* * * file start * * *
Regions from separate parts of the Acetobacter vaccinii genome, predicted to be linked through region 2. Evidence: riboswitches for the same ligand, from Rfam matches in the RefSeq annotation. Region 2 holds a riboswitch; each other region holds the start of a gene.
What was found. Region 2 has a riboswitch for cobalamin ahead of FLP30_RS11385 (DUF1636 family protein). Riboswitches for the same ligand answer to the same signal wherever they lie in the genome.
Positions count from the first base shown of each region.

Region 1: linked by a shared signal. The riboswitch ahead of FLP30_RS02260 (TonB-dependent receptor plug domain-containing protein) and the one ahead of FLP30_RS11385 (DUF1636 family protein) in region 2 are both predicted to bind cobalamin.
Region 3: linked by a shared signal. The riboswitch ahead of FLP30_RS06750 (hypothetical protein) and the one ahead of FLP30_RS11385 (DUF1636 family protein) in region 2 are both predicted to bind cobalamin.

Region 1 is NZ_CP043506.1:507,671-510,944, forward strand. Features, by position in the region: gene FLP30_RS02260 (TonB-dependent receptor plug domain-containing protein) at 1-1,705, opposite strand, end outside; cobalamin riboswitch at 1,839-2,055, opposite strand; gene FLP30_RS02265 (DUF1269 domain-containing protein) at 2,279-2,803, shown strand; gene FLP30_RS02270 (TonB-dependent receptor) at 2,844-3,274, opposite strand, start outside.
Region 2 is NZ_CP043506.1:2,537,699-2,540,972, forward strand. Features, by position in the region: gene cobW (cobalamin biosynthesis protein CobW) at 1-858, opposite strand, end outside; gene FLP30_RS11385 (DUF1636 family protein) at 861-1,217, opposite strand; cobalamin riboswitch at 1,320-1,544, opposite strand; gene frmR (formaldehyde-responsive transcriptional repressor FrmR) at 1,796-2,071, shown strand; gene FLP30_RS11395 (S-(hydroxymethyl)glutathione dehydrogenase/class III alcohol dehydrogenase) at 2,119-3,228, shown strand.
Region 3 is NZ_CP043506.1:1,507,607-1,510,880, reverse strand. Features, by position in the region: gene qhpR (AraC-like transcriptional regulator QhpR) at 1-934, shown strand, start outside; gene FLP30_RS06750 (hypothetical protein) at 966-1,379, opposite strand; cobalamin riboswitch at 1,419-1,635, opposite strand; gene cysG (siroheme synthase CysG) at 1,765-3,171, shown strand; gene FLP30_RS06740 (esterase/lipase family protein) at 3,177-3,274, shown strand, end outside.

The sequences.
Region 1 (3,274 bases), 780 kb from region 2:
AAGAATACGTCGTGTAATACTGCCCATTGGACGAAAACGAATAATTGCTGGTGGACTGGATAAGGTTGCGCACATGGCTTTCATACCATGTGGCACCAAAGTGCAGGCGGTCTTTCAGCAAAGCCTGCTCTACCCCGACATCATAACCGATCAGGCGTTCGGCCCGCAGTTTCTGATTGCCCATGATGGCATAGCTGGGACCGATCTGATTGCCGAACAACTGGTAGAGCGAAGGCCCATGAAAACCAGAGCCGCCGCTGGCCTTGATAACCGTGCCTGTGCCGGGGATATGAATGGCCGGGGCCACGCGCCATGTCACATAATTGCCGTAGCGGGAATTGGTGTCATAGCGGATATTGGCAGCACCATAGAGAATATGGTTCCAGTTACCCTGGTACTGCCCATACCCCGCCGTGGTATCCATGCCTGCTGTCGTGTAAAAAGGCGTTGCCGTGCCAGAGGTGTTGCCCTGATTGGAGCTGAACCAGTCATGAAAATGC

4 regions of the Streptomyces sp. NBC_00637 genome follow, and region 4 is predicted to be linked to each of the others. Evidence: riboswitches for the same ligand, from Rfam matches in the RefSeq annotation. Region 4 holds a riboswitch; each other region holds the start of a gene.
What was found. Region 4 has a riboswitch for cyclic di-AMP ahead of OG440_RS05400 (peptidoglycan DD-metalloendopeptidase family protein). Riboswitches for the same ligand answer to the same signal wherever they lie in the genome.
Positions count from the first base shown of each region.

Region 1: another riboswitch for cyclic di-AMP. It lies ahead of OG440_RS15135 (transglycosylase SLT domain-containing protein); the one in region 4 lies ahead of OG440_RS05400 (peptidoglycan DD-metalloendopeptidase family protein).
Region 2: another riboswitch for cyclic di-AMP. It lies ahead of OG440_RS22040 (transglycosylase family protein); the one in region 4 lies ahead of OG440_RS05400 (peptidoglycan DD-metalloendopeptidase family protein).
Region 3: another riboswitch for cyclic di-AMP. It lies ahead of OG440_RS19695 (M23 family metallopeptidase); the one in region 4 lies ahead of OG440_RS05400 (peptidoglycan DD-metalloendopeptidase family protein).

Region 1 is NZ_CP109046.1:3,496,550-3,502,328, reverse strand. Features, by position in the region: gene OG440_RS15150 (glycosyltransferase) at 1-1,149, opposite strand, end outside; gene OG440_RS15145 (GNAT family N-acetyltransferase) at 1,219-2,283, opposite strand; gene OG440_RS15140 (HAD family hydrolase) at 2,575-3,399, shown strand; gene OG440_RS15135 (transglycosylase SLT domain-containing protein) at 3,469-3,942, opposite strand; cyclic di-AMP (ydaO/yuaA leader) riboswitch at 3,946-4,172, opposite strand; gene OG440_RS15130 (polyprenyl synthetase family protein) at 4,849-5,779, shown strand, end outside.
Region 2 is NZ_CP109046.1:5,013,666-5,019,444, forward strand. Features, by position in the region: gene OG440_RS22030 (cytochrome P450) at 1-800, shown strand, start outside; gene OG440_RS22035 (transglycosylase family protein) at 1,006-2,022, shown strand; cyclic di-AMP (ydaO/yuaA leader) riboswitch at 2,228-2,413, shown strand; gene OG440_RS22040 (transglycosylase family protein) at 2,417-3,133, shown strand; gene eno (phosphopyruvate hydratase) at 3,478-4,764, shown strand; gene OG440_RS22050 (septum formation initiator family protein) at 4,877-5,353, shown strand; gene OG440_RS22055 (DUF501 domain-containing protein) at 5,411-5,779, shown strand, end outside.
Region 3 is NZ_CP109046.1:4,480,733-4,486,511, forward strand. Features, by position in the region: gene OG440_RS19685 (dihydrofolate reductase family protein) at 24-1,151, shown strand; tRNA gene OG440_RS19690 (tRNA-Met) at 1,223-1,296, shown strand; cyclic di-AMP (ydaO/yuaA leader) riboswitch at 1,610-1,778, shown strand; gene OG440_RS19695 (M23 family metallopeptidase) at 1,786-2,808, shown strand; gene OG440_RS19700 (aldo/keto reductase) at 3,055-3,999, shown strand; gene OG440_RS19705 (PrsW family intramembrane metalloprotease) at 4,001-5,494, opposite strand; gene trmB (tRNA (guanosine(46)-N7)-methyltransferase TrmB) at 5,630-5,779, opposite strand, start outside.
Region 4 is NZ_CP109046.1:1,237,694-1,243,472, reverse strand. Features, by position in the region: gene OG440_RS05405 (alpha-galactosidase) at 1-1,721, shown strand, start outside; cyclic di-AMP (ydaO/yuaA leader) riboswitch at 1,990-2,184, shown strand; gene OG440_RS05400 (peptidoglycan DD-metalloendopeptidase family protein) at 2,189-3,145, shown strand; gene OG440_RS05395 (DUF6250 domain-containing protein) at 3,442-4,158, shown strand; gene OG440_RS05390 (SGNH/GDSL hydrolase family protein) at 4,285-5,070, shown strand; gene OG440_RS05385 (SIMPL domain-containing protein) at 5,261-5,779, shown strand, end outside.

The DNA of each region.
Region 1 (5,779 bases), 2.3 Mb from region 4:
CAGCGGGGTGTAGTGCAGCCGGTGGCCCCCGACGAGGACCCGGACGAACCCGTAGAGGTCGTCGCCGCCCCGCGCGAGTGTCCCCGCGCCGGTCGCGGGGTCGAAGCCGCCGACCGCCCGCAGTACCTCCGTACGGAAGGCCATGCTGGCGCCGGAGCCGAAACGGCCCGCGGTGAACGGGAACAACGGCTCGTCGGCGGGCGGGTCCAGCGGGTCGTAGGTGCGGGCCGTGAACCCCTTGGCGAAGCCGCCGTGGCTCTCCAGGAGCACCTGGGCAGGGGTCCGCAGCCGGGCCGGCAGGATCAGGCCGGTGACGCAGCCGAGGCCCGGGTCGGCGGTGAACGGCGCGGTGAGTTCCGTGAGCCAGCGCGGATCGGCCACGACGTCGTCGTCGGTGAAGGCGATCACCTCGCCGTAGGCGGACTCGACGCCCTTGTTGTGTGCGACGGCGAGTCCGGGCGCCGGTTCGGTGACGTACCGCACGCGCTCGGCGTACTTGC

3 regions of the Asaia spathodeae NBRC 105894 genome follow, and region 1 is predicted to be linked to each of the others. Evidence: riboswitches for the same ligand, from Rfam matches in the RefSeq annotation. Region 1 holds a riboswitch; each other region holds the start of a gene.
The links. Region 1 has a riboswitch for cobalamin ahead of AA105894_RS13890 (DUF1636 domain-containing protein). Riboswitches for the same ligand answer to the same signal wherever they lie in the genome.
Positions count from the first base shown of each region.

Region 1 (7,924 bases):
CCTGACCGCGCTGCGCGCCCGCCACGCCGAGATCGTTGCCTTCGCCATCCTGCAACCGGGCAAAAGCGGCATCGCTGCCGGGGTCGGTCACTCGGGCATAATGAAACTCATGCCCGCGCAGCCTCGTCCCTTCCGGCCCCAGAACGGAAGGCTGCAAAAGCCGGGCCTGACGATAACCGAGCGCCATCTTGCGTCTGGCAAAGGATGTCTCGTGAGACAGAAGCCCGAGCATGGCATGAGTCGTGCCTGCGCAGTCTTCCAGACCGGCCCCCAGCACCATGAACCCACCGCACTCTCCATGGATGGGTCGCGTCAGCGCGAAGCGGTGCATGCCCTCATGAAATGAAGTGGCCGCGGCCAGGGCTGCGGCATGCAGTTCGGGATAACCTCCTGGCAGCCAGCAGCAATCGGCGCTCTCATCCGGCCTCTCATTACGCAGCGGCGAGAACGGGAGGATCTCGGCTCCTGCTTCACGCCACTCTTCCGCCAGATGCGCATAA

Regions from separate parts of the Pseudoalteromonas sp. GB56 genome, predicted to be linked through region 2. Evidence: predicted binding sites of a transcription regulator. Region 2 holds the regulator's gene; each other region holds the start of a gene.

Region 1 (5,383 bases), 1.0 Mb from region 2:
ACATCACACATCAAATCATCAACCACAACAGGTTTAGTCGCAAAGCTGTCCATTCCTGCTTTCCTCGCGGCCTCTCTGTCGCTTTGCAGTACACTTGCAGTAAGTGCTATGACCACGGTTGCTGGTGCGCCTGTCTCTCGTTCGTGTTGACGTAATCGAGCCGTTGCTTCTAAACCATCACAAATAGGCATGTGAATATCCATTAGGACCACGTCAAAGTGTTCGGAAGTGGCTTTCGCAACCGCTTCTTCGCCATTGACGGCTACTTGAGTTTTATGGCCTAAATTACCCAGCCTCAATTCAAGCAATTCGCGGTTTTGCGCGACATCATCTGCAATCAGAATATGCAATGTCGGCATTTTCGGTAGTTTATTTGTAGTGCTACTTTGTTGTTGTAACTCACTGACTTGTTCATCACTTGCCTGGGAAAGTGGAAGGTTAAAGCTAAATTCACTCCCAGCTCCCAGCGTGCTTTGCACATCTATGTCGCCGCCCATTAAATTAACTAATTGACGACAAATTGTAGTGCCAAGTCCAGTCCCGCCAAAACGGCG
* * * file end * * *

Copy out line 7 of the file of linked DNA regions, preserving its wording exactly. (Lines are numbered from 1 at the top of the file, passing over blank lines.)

Region 2 is NZ_CP043506.1:2,537,699-2,540,972, forward strand. Features, by position in the region: gene cobW (cobalamin biosynthesis protein CobW) at 1-858, opposite strand, end outside; gene FLP30_RS11385 (DUF1636 family protein) at 861-1,217, opposite strand; cobalamin riboswitch at 1,320-1,544, opposite strand; gene frmR (formaldehyde-responsive transcriptional repressor FrmR) at 1,796-2,071, shown strand; gene FLP30_RS11395 (S-(hydroxymethyl)glutathione dehydrogenase/class III alcohol dehydrogenase) at 2,119-3,228, shown strand.